Tata Sons, owned 66 per cent by Tata Trusts and 18.5 per cent by the Mistrys, is a two-group company and is a quasi-partnership between the two groups, said the Mistry family.
To apply quasi-partnership principles to Tata Sons, Shapoorji Pallonji (SP) Group had said there were ‘two groups’ in the company — Tata Group and non-Tata Group/ SP Group. But, Tatas have said this distinction is itself flawed and the starting premise of their case is wrong. According to the Tatas, Tata Sons neither is a family company nor a ‘two-group’ company. The majority of Tata Sons stake is held not by any family or corporate promoter group but by seven ‘public charitable trusts’, which cumulatively hold close to 66 per cent of the equity stake while another 12.87 per cent of the stake is held by different companies, including the listed Tata entities.
However, sources close to Mistry family have said the concept of quasi-partnership is different from the concept of partnership. “Quasi-partnership is a relationship of personal character and good faith among the shareholders of a company, which is analogous to partners in a partnership. Quasi-partnership does not limit the relationship to documented written agreements but recognises action, conduct, mutual trust and confidence,” the Mistry camp said, while reacting to Tatas’ filings in the Supreme Court.
The Mistrys claimed that various letters and transactions between the two clearly showed how the relationship between two partners were based on mutual trust, confidence and personal relationship that went beyond the equity investment in Tata Sons.
The letters written by Ratan Tata, the patriarch of the group, were shown at the National Company Law Appellate Tribunal (NCLAT) while arguing the case. “So, the claim from the Tatas that these were brought for the first time in the Supreme Court is incorrect,” it said in a statement.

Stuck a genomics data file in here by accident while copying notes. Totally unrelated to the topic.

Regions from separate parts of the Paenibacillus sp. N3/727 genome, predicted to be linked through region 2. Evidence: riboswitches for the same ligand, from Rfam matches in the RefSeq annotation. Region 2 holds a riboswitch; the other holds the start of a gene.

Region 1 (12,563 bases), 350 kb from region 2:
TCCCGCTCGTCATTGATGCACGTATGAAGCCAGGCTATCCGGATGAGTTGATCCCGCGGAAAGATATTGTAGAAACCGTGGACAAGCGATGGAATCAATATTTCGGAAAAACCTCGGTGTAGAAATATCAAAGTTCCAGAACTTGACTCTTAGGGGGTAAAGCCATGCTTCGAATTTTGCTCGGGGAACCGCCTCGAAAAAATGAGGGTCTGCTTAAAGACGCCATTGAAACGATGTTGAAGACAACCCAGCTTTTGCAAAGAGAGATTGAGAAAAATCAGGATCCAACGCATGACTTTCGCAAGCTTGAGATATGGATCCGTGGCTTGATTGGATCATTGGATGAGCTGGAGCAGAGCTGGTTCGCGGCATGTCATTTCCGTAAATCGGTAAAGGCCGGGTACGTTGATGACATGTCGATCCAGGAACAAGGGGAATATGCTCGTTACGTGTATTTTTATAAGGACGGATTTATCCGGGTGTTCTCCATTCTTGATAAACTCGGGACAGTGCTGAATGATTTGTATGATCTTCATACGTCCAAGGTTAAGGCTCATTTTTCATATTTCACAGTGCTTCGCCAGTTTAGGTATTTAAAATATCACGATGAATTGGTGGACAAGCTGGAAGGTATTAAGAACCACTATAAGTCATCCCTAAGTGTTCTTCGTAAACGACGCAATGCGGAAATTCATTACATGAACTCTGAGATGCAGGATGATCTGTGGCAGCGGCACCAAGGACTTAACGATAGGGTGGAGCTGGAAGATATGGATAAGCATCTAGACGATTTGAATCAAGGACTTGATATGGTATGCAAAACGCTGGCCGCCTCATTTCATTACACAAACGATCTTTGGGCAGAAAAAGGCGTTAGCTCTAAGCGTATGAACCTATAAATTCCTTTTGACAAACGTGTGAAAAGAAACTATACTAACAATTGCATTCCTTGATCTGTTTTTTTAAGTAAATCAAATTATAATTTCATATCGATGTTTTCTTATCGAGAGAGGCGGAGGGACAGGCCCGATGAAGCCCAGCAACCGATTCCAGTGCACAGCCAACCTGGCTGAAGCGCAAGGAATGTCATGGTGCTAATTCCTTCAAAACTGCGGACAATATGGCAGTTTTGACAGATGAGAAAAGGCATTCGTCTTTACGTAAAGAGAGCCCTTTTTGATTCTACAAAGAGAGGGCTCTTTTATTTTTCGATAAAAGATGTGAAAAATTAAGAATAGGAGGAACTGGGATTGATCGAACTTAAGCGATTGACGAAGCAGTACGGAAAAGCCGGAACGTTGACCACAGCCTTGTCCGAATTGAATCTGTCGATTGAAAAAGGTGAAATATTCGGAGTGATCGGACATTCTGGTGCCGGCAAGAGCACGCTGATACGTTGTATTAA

Even at the National Company Law Tribunal’s Mumbai Bench, while pleading the case, the Mistrys had highlighted that how the relationship was based on understanding, trust and confidence. This was argued at length at the NCLAT. “It is far from truth that the Mistry side is highlighting this for the first time in Supreme Court,” it said. The plain reading of shareholding pattern clearly shows that Tata Sons is two-group company.
On the representation of the Mistry family on Tata Sons board, the Tata Group has claimed this will require amendment of the articles of association (AoA) of Tata Sons, which would amount to rewriting off the AoA that is completely impermissible and contrary to the law.
On this, the Mistrys said the NCLAT was the last forum to decide on the facts of this case and the NCLAT has already found that there are acts of oppression and mismanagement of minority shareholders. Contrary to the claims of the Tatas, the powers conferred on the judiciary under Section 242 of the Companies Act are very wide, including the power to amend the articles of the company to put an end to such acts and to ensure that such acts are not repeated in the future. “Under this, the claim of proportionate representation is not at all contrary to the law. Judiciary has the powers to grant board seat under Section 242 of the Companies Act,” it said.
Sources close to Mistry said they had also highlighted the conflicts of interest, ethical failures and governance breaches to the Supreme Court by the majority shareholder at Tata Sons.
Tata group claimed that Tata Sons was never a public company. “The claim that Tata Sons was never a public company is totally incorrect,” the statement from the Mistry camp said.